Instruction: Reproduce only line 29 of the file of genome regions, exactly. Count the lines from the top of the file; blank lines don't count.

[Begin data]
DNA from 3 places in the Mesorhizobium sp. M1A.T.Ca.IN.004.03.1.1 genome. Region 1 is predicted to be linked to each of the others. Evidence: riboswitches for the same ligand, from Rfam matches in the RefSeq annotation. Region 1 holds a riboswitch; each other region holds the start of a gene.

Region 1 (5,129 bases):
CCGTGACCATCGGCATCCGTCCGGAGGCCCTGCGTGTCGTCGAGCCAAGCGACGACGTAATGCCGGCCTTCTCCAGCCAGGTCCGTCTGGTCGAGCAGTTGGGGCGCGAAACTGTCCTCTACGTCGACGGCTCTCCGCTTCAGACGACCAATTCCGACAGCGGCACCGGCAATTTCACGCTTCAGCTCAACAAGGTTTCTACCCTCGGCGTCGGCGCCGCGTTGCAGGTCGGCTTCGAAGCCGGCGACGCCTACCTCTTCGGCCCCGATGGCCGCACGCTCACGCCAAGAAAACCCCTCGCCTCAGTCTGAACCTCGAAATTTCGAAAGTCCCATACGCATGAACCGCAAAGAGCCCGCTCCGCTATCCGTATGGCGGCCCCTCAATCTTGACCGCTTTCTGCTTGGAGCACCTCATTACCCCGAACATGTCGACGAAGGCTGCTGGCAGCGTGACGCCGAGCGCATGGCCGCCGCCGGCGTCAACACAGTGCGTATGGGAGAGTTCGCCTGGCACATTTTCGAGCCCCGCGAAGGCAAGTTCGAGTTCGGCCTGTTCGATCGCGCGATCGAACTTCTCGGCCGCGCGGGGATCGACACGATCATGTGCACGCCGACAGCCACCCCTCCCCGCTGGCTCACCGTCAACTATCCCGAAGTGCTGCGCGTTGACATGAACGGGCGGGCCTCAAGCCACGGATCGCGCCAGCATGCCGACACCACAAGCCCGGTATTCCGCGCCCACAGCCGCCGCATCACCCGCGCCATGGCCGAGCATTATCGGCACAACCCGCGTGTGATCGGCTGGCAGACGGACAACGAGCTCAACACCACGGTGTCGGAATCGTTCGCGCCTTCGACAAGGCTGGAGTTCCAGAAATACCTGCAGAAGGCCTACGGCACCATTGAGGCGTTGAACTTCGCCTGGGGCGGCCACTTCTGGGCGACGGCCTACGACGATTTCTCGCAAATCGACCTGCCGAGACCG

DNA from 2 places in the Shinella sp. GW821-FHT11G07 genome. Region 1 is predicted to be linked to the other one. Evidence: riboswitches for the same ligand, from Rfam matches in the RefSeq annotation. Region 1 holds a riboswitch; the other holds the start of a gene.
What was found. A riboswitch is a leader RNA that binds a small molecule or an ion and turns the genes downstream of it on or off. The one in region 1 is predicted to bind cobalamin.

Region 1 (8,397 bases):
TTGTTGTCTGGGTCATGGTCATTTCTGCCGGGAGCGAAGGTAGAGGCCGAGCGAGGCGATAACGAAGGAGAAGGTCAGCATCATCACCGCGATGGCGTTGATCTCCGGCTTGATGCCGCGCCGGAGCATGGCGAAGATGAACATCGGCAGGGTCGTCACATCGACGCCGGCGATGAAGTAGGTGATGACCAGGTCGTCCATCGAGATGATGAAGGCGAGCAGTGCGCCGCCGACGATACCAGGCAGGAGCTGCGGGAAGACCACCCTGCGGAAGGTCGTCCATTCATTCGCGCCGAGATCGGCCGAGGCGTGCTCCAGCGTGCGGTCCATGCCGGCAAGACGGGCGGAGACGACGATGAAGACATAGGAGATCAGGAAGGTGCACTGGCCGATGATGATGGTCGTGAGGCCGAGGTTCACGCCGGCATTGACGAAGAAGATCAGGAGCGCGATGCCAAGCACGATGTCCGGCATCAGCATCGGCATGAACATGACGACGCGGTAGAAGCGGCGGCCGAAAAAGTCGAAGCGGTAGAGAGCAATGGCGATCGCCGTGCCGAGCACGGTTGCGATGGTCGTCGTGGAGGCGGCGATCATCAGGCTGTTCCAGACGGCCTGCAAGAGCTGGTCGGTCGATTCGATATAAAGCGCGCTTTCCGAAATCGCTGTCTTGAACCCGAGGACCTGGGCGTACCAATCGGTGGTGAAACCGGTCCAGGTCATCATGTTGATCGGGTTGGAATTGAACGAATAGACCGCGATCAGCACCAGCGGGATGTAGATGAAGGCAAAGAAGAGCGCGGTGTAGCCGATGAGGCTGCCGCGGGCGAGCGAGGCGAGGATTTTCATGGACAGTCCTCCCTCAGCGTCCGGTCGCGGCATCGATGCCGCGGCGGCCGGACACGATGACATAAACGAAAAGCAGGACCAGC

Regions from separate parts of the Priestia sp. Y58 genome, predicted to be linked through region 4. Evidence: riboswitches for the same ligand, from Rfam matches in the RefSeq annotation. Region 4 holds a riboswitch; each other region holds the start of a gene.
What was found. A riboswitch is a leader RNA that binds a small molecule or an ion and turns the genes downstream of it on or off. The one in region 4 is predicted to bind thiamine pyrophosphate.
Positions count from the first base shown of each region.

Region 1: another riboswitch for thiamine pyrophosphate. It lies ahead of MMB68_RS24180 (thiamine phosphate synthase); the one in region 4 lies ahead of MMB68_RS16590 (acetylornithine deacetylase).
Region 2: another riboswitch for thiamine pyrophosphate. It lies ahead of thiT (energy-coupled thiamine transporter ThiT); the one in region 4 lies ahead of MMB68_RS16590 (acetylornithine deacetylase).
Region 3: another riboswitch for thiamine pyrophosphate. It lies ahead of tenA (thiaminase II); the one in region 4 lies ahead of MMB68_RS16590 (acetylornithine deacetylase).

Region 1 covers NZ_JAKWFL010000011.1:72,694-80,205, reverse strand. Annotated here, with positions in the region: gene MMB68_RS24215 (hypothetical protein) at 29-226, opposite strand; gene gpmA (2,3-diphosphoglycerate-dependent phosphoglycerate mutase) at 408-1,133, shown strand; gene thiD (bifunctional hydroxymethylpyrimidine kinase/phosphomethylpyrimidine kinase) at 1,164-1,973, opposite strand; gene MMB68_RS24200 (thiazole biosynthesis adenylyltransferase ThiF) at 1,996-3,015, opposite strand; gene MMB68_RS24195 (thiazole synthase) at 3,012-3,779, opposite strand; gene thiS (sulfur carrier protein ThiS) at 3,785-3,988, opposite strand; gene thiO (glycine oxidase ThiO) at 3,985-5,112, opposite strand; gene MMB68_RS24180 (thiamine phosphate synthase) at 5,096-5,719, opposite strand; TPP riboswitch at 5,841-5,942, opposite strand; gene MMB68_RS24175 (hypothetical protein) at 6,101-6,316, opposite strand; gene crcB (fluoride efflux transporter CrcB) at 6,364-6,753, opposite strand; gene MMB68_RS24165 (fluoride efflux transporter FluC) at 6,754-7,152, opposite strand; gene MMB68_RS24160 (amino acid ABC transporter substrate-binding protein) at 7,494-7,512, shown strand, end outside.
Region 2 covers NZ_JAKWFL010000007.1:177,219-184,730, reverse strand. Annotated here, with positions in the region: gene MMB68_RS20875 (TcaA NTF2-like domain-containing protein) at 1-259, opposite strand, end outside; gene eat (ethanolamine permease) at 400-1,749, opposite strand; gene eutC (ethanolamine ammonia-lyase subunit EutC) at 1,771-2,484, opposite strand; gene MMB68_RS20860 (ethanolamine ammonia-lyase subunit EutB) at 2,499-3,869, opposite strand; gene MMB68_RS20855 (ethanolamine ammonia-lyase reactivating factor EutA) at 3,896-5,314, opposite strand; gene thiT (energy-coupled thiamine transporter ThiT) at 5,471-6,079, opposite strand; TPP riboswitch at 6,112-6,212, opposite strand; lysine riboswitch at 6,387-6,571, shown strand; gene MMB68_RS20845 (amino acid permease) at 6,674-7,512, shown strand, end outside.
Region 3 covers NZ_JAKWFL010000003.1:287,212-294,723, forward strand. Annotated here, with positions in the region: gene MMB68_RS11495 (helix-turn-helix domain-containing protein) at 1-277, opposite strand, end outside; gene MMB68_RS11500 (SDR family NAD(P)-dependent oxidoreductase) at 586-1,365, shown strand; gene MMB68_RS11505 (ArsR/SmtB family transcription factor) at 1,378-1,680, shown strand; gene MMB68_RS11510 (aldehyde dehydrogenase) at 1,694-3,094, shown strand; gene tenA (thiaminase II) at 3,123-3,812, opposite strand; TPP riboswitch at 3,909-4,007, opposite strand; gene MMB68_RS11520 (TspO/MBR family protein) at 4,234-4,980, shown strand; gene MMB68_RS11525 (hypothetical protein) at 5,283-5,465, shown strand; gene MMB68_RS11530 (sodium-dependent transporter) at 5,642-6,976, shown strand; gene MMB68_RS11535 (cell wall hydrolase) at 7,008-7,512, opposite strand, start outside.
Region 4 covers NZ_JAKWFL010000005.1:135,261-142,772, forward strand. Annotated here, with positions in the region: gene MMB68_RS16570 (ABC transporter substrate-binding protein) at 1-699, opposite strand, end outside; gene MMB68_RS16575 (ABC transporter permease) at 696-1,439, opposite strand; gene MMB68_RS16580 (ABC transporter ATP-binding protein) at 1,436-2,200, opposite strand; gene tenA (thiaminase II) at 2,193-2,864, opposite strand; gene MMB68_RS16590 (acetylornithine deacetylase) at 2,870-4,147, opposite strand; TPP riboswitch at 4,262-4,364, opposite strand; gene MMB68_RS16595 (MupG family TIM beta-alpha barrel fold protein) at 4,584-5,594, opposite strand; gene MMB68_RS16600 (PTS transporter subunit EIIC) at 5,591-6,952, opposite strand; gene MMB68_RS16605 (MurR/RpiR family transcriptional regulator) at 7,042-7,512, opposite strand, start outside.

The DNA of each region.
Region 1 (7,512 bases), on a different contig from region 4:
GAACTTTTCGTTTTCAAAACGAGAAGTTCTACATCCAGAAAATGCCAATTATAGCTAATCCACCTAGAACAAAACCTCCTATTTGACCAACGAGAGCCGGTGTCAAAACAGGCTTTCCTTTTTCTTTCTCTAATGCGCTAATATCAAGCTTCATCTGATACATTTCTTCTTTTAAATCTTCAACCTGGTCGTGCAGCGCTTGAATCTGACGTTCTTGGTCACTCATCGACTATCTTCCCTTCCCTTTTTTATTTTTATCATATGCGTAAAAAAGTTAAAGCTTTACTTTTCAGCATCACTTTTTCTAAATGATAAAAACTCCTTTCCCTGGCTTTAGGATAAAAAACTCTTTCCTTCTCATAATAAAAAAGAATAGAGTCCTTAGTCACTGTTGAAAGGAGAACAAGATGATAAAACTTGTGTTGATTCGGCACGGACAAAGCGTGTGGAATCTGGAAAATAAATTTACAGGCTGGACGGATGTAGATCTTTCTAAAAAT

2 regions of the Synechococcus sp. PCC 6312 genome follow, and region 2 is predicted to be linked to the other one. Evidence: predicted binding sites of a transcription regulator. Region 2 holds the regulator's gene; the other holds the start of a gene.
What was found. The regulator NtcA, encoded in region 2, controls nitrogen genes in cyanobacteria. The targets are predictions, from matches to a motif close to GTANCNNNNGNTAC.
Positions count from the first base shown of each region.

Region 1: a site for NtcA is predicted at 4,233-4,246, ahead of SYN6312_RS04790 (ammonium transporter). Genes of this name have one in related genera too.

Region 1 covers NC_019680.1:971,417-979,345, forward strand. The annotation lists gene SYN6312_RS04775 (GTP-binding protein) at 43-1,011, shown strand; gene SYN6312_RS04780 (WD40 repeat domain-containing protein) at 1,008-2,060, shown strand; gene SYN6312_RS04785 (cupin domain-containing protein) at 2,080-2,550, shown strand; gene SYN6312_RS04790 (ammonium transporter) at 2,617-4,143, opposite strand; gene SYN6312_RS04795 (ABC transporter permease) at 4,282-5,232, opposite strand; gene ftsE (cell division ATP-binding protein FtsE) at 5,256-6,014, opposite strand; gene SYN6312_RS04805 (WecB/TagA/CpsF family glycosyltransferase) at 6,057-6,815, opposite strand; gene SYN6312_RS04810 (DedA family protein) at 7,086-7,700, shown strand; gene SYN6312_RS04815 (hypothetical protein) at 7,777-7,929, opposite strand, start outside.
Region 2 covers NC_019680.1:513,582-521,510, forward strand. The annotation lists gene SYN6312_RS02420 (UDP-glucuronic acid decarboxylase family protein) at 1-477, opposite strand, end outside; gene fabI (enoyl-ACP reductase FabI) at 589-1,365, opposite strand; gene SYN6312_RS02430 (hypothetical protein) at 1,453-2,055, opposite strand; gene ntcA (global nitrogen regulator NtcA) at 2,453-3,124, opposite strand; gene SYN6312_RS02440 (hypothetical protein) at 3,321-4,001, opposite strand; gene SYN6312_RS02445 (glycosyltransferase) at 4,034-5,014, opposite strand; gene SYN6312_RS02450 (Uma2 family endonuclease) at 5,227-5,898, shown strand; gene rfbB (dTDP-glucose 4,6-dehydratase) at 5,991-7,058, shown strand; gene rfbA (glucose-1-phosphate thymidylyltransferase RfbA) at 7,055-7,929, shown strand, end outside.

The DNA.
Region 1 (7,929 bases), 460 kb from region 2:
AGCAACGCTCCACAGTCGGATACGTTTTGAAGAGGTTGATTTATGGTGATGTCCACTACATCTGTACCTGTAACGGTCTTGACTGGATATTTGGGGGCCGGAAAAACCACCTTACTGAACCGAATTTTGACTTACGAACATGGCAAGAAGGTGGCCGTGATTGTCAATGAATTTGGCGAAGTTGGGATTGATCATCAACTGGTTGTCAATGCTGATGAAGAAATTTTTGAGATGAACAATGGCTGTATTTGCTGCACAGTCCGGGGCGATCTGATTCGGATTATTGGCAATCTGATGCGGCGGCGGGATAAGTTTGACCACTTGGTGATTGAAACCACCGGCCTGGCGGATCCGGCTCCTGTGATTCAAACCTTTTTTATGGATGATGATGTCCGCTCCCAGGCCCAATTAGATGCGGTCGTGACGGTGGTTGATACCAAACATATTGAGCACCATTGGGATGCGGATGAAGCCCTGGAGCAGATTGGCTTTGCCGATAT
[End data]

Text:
AGCAACGCTCCACAGTCGGATACGTTTTGAAGAGGTTGATTTATGGTGATGTCCACTACATCTGTACCTGTAACGGTCTTGACTGGATATTTGGGGGCCGGAAAAACCACCTTACTGAACCGAATTTTGACTTACGAACATGGCAAGAAGGTGGCCGTGATTGTCAATGAATTTGGCGAAGTTGGGATTGATCATCAACTGGTTGTCAATGCTGATGAAGAAATTTTTGAGATGAACAATGGCTGTATTTGCTGCACAGTCCGGGGCGATCTGATTCGGATTATTGGCAATCTGATGCGGCGGCGGGATAAGTTTGACCACTTGGTGATTGAAACCACCGGCCTGGCGGATCCGGCTCCTGTGATTCAAACCTTTTTTATGGATGATGATGTCCGCTCCCAGGCCCAATTAGATGCGGTCGTGACGGTGGTTGATACCAAACATATTGAGCACCATTGGGATGCGGATGAAGCCCTGGAGCAGATTGGCTTTGCCGATAT